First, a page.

14. HogwartsProfessor says:

    We had a blizzard in February 2011 that dumped 10 inches of snow on us. I shoveled twice in that one day. That was basically it. It was like it used it all up in that one storm. I can’t ever remember hearing the word “blizzard” used around here before.

  15. IowaCowboy says:

    Springfield, MA should invest in tornado sirens with the unused snow removal funds considering the mild winter and the June 1st tornado that hit last year.

  16. StopGougingMeThere! says:

    The savings depends on how your municipality buys it’s road salt. I went into town hall about a month ago to pay my water bill and while there I asked the Road Supervisor if he was glad they saved big this winter. He told me that the State of NY requires a minimal purchase per year for road salt whether they need it or not and for my Township it was to the tune of $80k minimum so there was virtually no savings. Then he said they’re spreading the salt at any hint of a storm whether he needed to or not just to use it but when I pointed out that there’s still that little thing called cost of labor and equipment wear and tear (not to mention how much I hate driving a white crusty car) he had no response to that. I love how short sighted bureaucrats can be!

  17. donovanr says:

    Not in Halifax, Nova Scotia. We had hardly any snow yet they went a million or so over budget. These out of control yahoos were “pre-salting” before forecasted storms. They would paint the roads white with salt and then the rain (not freezing rain) would come and wash it away. Then the few times it did snow the plows would rush madly about trying to plow the snow before it melted a few hours later. It seems that none of the elected bozos could pick up a phone and say, “Don’t pass the salt.”
    The best part of all this is that a number of years back we had a real snow and the city had to hire outside help to get things moving. So these guys cost way too much when we don’t have snow and can’t handle real snow. This is typical of how this city is run. They deny reality and then pat themselves on the back for made up successes.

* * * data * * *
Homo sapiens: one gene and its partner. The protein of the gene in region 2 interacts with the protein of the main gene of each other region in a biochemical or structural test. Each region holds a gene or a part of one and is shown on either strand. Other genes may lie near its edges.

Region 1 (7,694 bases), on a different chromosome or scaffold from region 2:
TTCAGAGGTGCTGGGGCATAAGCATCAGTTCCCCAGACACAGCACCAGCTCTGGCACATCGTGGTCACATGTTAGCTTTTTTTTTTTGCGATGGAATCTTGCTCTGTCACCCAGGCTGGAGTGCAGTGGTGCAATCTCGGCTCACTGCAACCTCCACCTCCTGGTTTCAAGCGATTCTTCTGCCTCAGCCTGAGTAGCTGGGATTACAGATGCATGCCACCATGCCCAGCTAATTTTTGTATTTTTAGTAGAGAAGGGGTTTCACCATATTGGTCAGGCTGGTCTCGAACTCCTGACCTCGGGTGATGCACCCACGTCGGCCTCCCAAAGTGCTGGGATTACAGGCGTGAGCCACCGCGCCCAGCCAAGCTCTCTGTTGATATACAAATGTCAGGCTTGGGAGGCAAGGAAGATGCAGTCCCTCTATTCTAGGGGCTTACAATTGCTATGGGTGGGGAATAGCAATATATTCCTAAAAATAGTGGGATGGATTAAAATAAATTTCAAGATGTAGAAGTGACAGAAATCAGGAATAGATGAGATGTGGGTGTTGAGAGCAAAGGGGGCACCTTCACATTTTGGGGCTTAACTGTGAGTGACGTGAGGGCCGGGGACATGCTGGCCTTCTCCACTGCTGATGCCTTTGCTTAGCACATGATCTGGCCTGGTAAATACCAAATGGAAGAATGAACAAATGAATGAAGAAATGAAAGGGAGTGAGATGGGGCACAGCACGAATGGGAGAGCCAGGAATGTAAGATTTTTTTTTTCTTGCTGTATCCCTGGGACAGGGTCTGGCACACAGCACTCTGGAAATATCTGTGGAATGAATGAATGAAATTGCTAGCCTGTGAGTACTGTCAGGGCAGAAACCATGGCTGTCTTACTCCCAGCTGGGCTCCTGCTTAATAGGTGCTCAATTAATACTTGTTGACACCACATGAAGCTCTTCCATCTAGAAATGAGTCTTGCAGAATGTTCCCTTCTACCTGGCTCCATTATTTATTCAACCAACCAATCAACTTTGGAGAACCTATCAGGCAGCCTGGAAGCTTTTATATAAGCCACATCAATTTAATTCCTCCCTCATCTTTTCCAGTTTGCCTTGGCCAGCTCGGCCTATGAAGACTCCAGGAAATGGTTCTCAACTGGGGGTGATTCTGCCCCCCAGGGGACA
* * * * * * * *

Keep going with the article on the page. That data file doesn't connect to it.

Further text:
But we do have a law keeping out dangerous chickens.

  18. Major Tom Coming Home says:

    Lack of snow in the North is bad for us in Florida, it means not as many people with their money coming this way. That really cold winter a few years back was interesting though, all the aircraft at Tampa International were grounded one morning until the sun melted the ice off of their wings. We don’t have de-icing equipment.

  19. Tartan69 says:

    FWIW, smart professional snow management companies plan for both heavy winters and light winters by mixing up their plowing contracts. Half should be paid “by the inch” while the other half should be a “flat rate for the season”. This way if the snowfall is heavy, they make enough money on the “by the inch” contracts to pay for what they lose on the “flat rate” contracts. And vice versa if the snowfall is light. Generally they also use summertime landscaping contracts to further mitigate risk across their entire work portfolio. It’s just smart business.